Supplemental data for this article can be accessed at: https://doi.org/10.5334/bc.120.s1
Berge, M., & Mathisen, H. M. (2016). Perceived and measured indoor climate conditions in high-performance residential buildings. Energy and Buildings, 127, 1057–1073. DOI: https://doi.org/10.1016/j.enbuild.2016.06.061
Bille, M. (2013). Lighting up cosy atmospheres in Denmark. Emotion, Space and Society, 15, 56–63. DOI: https://doi.org/10.1016/j.emospa.2013.12.008
Bille, M. (2017). Ecstatic things. The power of light in shaping Bedouin homes. Home Cultures, 14(1), 25–49. DOI: https://doi.org/10.1080/17406315.2017.1319533
Bille, M. (2019). Homely atmospheres and lighting technologies in Denmark: Living with light. Bloomsbury Academic. DOI: https://doi.org/10.4324/9781003085621
Bjorvatn, B., Mrdalj, J., Saxvig, I. W., Aasnæs, T., Pallesen, S., & Waage, S. (2017). Age and sex differences in bedroom habits and bedroom preferences. Sleep Medicine, 32, 157–161. DOI: https://doi.org/10.1016/j.sleep.2017.01.003
Bournas, I., & Dubois, M.-C. (2019). Daylight regulation compliance of existing multi-family apartment blocks in Sweden. Building and Environment, 150, 254–265. DOI: https://doi.org/10.1016/j.buildenv.2019.01.013
Bournas, I., Dubois, M. C., & Laike, T. (2020). Perceived daylight conditions in multi-family apartment blocks—Instrument validation and correlation with room geometry. Building and Environment, 169, 106574. DOI: https://doi.org/10.1016/j.buildenv.2019.106574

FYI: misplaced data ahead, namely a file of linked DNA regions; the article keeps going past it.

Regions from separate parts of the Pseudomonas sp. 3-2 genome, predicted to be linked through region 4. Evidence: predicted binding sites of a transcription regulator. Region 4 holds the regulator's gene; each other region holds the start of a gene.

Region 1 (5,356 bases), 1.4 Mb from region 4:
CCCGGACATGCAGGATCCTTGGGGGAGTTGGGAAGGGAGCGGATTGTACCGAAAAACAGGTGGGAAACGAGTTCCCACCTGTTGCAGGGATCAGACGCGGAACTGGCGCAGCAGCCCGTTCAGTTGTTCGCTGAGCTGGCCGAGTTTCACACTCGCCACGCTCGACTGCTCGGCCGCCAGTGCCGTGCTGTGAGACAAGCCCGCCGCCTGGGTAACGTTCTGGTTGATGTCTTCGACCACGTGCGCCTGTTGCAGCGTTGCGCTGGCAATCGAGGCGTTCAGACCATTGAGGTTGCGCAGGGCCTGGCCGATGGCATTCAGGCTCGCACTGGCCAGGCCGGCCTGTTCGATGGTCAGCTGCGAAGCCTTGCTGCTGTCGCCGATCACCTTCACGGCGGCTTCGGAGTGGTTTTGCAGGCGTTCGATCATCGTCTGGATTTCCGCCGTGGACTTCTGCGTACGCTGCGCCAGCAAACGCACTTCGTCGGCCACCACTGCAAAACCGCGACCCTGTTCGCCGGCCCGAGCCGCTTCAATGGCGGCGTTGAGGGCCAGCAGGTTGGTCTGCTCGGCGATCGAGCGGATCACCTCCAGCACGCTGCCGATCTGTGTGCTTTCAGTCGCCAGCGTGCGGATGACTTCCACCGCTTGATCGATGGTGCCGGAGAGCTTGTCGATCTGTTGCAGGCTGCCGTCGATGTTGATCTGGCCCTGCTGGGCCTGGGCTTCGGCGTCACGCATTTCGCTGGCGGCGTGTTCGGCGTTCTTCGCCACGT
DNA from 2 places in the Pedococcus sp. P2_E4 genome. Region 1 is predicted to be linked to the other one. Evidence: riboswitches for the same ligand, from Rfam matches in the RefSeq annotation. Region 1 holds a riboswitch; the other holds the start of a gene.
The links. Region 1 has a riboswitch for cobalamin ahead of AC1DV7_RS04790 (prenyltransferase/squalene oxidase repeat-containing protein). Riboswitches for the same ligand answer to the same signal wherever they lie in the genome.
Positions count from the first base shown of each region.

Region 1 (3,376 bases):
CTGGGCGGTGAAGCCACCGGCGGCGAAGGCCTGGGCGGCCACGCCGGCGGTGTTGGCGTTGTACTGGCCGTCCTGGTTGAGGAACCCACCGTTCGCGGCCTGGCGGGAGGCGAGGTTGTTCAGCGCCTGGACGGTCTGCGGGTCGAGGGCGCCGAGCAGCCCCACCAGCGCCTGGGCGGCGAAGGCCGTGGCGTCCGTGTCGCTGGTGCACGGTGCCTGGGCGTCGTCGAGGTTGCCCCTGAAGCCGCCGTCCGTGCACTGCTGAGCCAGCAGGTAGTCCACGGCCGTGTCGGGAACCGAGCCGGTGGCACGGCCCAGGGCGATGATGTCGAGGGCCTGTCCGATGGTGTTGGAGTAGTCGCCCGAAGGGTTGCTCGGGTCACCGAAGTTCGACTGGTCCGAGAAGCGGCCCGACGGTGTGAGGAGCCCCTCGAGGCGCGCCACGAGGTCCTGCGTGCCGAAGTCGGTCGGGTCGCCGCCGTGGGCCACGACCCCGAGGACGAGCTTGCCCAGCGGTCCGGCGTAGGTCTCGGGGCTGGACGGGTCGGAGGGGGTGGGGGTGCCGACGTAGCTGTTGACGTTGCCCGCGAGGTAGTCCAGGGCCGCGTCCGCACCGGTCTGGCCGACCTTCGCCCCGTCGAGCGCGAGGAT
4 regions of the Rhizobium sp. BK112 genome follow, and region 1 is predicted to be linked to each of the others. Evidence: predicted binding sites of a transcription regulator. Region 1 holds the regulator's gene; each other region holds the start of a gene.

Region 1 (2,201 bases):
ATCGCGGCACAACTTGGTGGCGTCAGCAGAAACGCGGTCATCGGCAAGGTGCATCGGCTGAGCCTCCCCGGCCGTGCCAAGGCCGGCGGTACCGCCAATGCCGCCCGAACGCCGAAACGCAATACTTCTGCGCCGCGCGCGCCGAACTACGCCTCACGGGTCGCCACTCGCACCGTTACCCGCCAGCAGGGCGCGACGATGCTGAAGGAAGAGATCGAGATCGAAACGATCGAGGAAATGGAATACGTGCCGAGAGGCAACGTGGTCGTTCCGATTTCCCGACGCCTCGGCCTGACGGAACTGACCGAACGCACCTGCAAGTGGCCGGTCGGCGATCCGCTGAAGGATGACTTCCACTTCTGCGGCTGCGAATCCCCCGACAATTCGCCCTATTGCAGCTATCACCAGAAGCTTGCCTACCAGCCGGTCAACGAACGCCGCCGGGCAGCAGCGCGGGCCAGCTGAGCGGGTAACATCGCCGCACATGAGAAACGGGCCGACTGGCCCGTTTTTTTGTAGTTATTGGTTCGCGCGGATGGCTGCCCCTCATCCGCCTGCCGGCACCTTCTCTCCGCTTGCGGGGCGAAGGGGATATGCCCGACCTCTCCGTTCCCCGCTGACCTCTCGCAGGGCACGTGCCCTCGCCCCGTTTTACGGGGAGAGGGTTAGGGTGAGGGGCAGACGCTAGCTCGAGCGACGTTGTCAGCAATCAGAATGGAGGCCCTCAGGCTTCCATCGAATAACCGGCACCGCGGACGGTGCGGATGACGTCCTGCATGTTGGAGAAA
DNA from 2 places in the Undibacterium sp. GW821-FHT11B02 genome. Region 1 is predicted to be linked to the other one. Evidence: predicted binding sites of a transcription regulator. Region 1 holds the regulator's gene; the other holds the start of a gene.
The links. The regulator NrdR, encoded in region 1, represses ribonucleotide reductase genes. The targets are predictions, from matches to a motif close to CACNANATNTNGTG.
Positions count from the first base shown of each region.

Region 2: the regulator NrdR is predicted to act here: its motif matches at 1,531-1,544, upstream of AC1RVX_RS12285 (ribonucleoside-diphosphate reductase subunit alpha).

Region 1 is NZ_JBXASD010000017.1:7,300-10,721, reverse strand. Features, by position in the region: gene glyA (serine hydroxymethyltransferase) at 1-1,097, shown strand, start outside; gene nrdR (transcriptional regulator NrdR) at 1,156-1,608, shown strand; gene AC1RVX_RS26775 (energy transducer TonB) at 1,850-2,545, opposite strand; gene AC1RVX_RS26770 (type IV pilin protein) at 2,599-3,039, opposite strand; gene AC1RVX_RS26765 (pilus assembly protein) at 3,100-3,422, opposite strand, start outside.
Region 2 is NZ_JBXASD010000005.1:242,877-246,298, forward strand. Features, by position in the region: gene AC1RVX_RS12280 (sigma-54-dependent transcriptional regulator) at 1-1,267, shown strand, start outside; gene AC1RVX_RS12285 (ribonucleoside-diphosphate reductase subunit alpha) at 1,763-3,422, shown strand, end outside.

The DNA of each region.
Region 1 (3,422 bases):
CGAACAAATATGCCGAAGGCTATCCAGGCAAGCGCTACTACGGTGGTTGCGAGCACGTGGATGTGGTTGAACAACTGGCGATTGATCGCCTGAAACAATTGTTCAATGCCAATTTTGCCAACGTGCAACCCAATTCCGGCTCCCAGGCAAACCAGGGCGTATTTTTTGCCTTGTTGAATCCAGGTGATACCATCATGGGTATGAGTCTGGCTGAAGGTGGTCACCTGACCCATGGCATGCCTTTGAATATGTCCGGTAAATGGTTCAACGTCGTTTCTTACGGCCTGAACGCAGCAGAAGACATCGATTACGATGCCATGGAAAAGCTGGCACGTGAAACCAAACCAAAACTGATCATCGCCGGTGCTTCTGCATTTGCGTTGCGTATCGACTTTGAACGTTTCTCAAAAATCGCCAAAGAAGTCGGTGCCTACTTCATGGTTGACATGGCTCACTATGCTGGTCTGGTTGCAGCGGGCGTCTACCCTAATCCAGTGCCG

Brasche, S., & Bischof, W. (2005). Daily time spent indoors in German homes—Baseline data for the assessment of indoor exposure of German occupants. International Journal of Hygiene and Environmental Health, 208, 247–253. DOI: https://doi.org/10.1016/j.ijheh.2005.03.003
Braun, V., & Clarke, V. (2006). Using thematic analysis in psychology. Qualitative Research in Psychology, 3, 77–101. DOI: https://doi.org/10.1191/1478088706qp063oa
Brunsgaard, C., Heiselberg, P., Knudstrup, M.-A., & Larsen, T. S. (2012). Evaluation of the indoor environment of Comfort Houses—Qualitative and quantitative approaches. Indoor and Built Environment, 2(3), 432–451. DOI: https://doi.org/10.1177/1420326X11431739
Building Rules Modernisation Committee. (2019). Modernare byggregler—Förutsägbart, flexibelt och förenklat. Slutbetänkande av Kommittén för modernare byggregler (Report for the Government, No. SOU 2019:68). Building Rules Modernisation Committee.
Collins, B. L. (1975). Windows and people: A literature survey (NBS Building Science Series No. 70). US Government Printing Office. DOI: https://doi.org/10.6028/NBS.BSS.70